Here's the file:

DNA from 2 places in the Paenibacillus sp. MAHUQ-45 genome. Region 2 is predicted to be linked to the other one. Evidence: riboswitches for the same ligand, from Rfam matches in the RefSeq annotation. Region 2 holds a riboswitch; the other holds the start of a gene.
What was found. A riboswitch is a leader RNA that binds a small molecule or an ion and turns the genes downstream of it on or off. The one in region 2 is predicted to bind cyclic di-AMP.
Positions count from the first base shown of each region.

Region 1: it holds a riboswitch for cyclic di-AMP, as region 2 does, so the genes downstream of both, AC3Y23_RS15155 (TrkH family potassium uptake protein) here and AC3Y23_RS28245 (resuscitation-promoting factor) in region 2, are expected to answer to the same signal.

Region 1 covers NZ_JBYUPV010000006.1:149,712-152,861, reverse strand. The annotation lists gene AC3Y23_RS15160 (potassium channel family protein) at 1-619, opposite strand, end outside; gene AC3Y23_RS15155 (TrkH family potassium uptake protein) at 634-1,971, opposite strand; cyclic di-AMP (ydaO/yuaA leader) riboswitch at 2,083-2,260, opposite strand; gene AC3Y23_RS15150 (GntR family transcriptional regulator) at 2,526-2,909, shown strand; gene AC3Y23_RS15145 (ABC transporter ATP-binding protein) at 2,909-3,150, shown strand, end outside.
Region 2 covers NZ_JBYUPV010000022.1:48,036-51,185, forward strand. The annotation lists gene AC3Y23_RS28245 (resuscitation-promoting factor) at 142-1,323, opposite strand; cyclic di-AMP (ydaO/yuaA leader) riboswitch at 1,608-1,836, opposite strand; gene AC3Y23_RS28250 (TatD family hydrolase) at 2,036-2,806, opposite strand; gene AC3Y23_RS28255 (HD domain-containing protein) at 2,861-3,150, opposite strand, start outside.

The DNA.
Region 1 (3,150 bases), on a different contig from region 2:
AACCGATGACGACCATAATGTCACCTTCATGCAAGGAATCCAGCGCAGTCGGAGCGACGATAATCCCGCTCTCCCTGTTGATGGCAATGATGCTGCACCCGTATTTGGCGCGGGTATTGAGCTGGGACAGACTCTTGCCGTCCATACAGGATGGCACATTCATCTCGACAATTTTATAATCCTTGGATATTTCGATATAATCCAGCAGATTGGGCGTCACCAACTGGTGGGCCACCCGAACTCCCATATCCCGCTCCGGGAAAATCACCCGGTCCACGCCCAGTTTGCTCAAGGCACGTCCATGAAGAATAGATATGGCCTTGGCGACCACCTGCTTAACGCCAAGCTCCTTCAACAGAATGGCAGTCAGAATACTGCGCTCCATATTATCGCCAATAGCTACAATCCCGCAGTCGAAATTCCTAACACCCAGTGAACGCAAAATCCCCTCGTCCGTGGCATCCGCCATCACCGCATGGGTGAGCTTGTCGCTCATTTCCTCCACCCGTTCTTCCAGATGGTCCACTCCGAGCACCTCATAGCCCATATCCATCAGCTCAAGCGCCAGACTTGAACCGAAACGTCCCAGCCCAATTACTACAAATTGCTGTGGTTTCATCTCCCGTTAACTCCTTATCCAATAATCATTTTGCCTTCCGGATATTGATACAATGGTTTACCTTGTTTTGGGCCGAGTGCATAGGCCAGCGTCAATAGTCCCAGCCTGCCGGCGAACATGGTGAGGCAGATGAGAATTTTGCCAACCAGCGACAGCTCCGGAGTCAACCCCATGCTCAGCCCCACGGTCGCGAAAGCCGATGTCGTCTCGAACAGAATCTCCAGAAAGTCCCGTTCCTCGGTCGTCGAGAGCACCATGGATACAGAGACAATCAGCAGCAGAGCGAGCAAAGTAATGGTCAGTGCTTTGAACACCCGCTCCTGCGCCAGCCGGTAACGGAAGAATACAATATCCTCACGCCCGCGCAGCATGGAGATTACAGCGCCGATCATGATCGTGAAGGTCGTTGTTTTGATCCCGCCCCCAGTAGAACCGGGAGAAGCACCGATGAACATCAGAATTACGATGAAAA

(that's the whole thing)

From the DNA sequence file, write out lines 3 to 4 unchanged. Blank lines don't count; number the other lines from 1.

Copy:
Positions count from the first base shown of each region.

Region 1: it holds a riboswitch for cyclic di-AMP, as region 2 does, so the genes downstream of both, AC3Y23_RS15155 (TrkH family potassium uptake protein) here and AC3Y23_RS28245 (resuscitation-promoting factor) in region 2, are expected to answer to the same signal.